We Are Better People When We Pay Attention to the Poor at Our Gate
We Are Better People When We
Pay Attention to the Poor at Our Gate
We are better people when we avoid the scandal of poverty-gate. The scandal of Watergate proved to be the undoing of a former President. The scandal of poverty-gate proved to be the undoing of a wealthy member of God’s community. We can be better people with a cooler future if we pay attention to the men and women at our gate.
Money: God’s Chief Competitor
The number one competition that God has for our attention is money. Jesus says it is impossible to serve both God and money (Lk 16:13). Please observe. He didn’t say it was hard or a challenge; rather, it’s impossible, no loopholes or exceptions. Many ignore His absolute statement and try, but all inevitably fail; it’s a 100% failure rate.
How we use the wealth God has given us, Jesus teaches, will in part reveal our true god and our destiny. One of the proofs that we either serve God or money is whether or not we pay attention to the poor at our gate.
Are we paying attention to the poor at our gate? Or, due to a drive to pursue the American dream and the acquisition of material possessions, are we ignoring the poor woman or man at our gate? Is our case a repeat of the scandal of poverty-gate?
Luke records two stories, back-to-back, about the use of our wealth. Each story begins with, “there was a certain rich man…” The first story, Luke 16:1-13, urges us to use our wealth shrewdly. The second story, Luke 16:14-31, is familiar, but easily misunderstood.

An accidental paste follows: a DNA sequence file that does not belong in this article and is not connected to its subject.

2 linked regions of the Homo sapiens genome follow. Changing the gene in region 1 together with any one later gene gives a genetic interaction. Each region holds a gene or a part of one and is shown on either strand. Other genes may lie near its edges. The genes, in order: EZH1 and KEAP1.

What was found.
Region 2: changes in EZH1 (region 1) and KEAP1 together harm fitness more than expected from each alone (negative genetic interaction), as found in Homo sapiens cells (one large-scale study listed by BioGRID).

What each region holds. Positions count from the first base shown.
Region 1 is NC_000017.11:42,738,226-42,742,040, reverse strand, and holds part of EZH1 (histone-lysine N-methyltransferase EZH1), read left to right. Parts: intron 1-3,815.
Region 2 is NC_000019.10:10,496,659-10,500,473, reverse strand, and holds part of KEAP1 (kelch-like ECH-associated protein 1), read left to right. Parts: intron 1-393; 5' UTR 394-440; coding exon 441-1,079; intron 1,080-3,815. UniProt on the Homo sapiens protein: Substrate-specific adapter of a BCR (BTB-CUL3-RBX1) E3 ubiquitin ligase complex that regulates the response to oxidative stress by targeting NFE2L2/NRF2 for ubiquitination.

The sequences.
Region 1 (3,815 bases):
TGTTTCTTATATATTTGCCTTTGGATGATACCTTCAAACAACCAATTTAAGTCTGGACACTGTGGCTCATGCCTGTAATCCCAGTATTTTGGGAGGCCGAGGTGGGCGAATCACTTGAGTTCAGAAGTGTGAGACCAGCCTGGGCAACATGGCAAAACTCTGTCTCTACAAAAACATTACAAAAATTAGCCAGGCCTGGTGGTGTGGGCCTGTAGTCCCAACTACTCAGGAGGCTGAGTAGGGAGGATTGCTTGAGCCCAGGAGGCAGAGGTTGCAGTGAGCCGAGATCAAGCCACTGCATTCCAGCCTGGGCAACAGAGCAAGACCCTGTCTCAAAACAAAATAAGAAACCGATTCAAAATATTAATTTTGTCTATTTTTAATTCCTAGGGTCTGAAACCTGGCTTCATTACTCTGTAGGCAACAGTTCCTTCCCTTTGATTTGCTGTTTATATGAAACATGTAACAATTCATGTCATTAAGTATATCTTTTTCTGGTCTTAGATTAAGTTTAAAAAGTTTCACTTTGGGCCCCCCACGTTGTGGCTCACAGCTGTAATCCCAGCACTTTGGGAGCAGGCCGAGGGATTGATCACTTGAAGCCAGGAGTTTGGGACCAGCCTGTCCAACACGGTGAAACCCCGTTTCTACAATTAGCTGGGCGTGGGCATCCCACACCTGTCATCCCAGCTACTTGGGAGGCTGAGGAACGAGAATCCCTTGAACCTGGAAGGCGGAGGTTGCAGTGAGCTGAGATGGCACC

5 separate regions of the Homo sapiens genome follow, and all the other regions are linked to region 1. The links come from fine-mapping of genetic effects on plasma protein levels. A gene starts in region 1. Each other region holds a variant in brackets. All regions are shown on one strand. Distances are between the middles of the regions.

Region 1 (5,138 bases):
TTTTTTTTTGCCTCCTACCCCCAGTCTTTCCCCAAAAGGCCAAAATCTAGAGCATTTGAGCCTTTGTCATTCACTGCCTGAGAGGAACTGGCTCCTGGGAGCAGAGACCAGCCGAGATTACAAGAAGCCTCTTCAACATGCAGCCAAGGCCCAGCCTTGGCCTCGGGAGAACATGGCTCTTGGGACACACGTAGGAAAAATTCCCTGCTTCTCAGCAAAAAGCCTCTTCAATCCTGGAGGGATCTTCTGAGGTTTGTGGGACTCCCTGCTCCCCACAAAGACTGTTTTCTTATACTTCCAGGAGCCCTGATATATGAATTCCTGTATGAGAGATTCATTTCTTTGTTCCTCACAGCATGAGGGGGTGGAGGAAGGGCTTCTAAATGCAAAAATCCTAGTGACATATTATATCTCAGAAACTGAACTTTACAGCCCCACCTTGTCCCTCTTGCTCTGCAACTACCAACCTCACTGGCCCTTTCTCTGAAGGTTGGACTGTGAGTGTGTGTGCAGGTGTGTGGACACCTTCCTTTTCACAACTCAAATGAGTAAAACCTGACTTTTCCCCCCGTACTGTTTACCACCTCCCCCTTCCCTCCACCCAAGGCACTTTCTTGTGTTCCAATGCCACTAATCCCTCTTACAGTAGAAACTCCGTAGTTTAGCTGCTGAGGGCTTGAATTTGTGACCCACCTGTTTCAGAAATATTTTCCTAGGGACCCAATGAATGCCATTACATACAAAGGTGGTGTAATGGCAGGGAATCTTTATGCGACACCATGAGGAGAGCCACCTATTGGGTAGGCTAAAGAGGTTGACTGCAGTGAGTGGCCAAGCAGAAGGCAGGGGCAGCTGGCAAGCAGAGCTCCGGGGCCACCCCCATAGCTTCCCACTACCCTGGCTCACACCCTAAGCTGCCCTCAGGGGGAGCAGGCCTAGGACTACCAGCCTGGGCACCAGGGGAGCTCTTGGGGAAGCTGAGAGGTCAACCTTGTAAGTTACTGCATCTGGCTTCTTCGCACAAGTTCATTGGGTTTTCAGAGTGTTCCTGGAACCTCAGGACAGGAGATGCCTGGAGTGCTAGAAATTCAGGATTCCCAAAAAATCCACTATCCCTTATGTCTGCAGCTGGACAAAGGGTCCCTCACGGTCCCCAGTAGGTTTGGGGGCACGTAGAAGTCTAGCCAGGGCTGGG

This familiar story is confusing. By a casual reading, it looks like the postmortem fate of the rich bloke in Hades is because he lived in ostentatious luxury. But Luke does not suggest that his wealth was acquired through illegal means. Nor does Luke teach us that money or being rich is evil.
The Gate through the Lens of Jewish Scripture
To understand this familiar but confusing story, we must view it through the lens of the wealthy bloke’s Bible. Luke drops a clue into the story to remind us to remember Jewish Scripture. That clue is the mention of a “gate.” But, first, observe, through the writings of Moses, that there are people in the community who depend on our generosity for their nourishment.
28 At the end of every three years you must bring all the tithe of your produce, in that very year, and you must store it up in your villages. 29 Then the Levites …the resident immigrants/foreigners, the orphans, and the widows of your villages may come and eat their fill so that the Lord your God may bless you in all the work you do. Deut 14:28-29
God commanded that every village was to store up enough food resources so that the hungry poor among them—poor foreigners/immigrants, widows, and orphans—might come and eat their fill. No one—even illegal aliens--in the community was to go hungry; no one. The community was responsible for their meals.
Knowing the tendency to pay attention to our own private desires and to be judgmental or tight-fisted toward the poor, Moses goes on to provide God’s people with incentive to cultivate a generous disposition toward the less fortunate within their gates: Deut. 15:7-8
7 If there is a poor person among you, one of your brothers within any of your gates in the land the Lord your God is giving you, you must not be hardhearted or tightfisted toward your poor brother. 8 Instead, you are to open your hand to him and freely loan him (charge no interest) enough for whatever need he has.
The mention of “gates” in the land ties Luke’s story to Jewish Scripture and provides us with the necessary lens to view it without interpretive confusion.